Though, some taxpayers are victorious in arguing that they did not act willfully, nor were they willfully blind or reckless with regard to their obligation to disclose their foreign bank account. In Jones (DC-CA, 125 AFTR 2020-2067), a husband and wife from New Zealand and Canada, respectively, moved to the United States as adults. While they gained U.S. citizenship, they kept existing bank accounts in their origin countries. While they built a life in the U.S., they sought the advice of a tax attorney who, while knowing of their previous citizenship status, did not indicate that they had a legal obligation to report their foreign bank accounts. Upon the husband’s death, the wife sought the assistance of a tax attorney. At that time, she discovered that she and her husband should have been filing an FBAR annually. She took steps to rectify the situation by amending tax returns and filing delinquent FBARs. She even paid the non-willful penalty associated with her late filings. Nonetheless, the IRS attempted to assess willful penalties against her and her husband’s estate. The government argued that the taxpayers’ signed tax return indicating that they had no foreign bank accounts was prima facie evidence that they had knowledge of the requirement to disclose their bank account. The district court, in denying the government’s motion for summary judgement (before ultimately dismissing the action altogether), indicated that the taxpayers did not act with any ill-intent. Further, the court weighed heavily the fact that the taxpayers’ accountant had not indicated a requirement to file an FBAR. Furthermore, the court recognized the wife’s quick action to come into compliance as soon as she found out that they were supposed to file an FBAR annually. The court acknowledged that while the signing of a tax return is prima facie evidence of actual knowledge, such presumption can be rebutted, and in this case, it was.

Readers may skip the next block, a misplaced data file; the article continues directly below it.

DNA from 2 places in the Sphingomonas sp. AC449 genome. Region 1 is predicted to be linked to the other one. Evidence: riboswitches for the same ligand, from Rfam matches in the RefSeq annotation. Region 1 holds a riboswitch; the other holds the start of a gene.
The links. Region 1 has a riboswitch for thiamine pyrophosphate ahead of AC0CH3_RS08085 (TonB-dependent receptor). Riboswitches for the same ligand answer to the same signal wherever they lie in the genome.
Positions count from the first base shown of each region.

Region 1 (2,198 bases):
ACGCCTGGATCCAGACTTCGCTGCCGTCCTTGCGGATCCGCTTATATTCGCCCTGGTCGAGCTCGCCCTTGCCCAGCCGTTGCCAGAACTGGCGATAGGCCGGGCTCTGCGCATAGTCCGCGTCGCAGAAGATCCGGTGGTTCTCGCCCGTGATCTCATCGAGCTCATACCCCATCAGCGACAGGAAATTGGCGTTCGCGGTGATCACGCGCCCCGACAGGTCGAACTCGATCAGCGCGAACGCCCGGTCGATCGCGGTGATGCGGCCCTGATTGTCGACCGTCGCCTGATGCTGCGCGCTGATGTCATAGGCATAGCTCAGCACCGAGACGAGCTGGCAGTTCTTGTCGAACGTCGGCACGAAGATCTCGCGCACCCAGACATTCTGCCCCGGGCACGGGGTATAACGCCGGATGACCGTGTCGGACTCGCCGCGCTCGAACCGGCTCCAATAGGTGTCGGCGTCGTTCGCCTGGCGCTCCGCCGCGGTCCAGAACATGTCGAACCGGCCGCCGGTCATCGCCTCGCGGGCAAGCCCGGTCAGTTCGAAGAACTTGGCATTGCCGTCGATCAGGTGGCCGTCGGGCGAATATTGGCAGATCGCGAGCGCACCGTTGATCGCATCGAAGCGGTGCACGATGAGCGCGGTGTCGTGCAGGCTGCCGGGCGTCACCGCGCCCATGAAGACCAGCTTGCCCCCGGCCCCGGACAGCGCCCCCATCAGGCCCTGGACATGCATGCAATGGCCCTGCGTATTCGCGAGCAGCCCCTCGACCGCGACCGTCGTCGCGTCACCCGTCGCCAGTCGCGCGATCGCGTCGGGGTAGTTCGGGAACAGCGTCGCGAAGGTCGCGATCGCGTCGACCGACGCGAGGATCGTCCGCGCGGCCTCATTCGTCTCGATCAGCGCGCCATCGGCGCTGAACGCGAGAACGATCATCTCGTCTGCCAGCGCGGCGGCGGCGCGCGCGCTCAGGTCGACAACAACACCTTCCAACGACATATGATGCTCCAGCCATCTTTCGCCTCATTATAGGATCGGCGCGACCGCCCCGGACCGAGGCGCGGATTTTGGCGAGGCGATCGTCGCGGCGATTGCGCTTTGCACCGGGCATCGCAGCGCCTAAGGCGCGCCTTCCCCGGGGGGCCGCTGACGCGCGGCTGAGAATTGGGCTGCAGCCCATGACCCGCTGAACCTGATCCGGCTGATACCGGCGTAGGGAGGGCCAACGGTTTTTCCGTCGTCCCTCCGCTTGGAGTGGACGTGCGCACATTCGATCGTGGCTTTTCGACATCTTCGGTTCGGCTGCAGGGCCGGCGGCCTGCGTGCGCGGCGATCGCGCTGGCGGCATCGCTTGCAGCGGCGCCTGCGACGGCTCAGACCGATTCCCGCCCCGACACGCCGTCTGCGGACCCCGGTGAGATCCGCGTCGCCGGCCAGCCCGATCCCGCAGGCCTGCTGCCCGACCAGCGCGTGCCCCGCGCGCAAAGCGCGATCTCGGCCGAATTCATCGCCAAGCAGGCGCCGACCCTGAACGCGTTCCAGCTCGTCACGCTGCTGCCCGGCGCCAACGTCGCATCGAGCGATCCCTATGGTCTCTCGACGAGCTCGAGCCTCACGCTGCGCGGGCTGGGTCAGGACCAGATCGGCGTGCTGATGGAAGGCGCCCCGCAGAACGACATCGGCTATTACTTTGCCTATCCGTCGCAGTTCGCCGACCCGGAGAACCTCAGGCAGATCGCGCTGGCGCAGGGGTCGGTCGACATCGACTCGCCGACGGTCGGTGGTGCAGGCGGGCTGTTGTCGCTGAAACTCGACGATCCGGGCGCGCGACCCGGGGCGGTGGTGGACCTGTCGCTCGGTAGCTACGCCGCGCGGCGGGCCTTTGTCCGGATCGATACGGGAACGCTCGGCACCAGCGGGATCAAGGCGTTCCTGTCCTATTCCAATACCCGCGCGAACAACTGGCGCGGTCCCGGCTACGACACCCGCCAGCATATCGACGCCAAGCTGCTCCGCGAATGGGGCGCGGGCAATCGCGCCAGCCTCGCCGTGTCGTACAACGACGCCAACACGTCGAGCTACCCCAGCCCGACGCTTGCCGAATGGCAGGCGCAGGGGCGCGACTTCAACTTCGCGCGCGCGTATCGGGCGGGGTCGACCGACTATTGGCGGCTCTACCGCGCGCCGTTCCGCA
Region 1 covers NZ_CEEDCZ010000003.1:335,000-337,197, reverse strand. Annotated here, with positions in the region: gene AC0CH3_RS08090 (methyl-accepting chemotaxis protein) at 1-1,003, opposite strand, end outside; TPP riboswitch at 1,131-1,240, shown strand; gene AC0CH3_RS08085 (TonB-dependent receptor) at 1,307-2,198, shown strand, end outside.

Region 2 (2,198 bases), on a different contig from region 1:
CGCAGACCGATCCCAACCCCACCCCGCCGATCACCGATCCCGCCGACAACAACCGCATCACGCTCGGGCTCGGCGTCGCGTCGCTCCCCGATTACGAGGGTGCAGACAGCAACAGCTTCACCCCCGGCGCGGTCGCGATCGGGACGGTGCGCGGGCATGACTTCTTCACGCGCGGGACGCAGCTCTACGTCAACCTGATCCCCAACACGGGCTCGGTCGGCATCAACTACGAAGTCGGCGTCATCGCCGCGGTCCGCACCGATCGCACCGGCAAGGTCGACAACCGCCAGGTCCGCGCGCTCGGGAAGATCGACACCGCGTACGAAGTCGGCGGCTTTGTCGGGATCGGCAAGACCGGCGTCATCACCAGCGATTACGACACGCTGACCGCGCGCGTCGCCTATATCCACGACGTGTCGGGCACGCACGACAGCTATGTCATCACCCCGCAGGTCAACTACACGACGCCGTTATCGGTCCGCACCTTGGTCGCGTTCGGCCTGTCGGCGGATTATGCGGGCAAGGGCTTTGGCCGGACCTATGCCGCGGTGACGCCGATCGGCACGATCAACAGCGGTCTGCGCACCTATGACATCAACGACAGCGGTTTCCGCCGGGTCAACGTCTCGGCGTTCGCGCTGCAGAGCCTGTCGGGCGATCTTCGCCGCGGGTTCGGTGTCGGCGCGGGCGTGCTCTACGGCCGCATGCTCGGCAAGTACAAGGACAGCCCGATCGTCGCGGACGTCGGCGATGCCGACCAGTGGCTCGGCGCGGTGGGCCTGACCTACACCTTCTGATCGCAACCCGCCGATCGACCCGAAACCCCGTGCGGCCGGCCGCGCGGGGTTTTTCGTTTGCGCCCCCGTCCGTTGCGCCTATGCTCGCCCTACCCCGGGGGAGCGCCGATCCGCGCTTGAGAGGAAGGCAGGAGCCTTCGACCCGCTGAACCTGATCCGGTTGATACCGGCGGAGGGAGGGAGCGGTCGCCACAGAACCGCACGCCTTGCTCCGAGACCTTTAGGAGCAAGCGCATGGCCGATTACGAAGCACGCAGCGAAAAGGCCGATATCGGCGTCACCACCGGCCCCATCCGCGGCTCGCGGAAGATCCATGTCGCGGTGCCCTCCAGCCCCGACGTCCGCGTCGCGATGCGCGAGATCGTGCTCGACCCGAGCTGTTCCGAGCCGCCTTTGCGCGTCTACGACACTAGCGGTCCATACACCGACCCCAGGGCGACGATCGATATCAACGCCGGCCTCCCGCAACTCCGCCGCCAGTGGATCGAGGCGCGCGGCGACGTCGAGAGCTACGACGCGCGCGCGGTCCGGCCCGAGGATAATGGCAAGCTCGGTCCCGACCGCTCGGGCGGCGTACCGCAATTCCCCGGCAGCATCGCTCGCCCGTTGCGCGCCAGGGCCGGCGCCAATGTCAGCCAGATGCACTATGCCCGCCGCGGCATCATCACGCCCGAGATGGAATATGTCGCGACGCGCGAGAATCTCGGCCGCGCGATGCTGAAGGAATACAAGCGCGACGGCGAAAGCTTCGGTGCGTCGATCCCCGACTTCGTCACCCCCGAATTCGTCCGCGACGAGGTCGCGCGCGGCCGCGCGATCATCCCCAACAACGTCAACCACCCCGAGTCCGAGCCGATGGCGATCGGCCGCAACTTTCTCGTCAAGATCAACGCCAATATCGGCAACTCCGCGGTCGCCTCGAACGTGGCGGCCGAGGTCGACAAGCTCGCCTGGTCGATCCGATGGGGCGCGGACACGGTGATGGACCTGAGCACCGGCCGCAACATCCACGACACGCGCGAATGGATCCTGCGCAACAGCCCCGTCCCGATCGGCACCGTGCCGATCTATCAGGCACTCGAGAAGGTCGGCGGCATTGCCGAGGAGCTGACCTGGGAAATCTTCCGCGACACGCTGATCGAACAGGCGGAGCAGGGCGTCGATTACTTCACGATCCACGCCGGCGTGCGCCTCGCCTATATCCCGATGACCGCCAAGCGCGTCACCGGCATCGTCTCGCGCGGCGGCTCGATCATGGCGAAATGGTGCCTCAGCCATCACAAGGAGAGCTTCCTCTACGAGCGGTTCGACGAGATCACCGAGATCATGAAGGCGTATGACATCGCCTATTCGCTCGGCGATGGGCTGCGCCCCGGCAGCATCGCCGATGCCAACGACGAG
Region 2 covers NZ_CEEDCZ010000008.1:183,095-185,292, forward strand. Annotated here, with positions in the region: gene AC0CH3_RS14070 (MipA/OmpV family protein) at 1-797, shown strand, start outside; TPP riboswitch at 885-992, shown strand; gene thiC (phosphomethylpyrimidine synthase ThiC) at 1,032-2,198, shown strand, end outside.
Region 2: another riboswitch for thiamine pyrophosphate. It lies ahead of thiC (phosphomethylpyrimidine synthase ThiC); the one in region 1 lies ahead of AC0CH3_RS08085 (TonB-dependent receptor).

Needless to say, the intricacies of the FBAR framework and its associated penalties is dense and complicated. Luckily for our readers and clients, the Tax Law Offices of David W. Klasing performs substantial work in the FBAR space, working with our clients to come into compliance with foreign bank & financial account reporting requirements. If you have a foreign bank / financial account that you have not disclosed annually, you should consider scheduling a consultation with an experienced international tax defense attorney as soon as possible. As the U.S. ramps up its cooperation with foreign governments, information continues to flow more freely and bank accounts that were once considered “secret” are coming into reach of the federal government. Given the life-changing penalties associated with FBAR noncompliance, it is crucial that you establish a plan to come into compliance.

    Questions and Answers About Foreign Tax Audits

    Questions and Answers about FBAR Compliance and Disclosure

    Questions and Answers about Offshore Voluntary Disclosure Initiative (OVDI)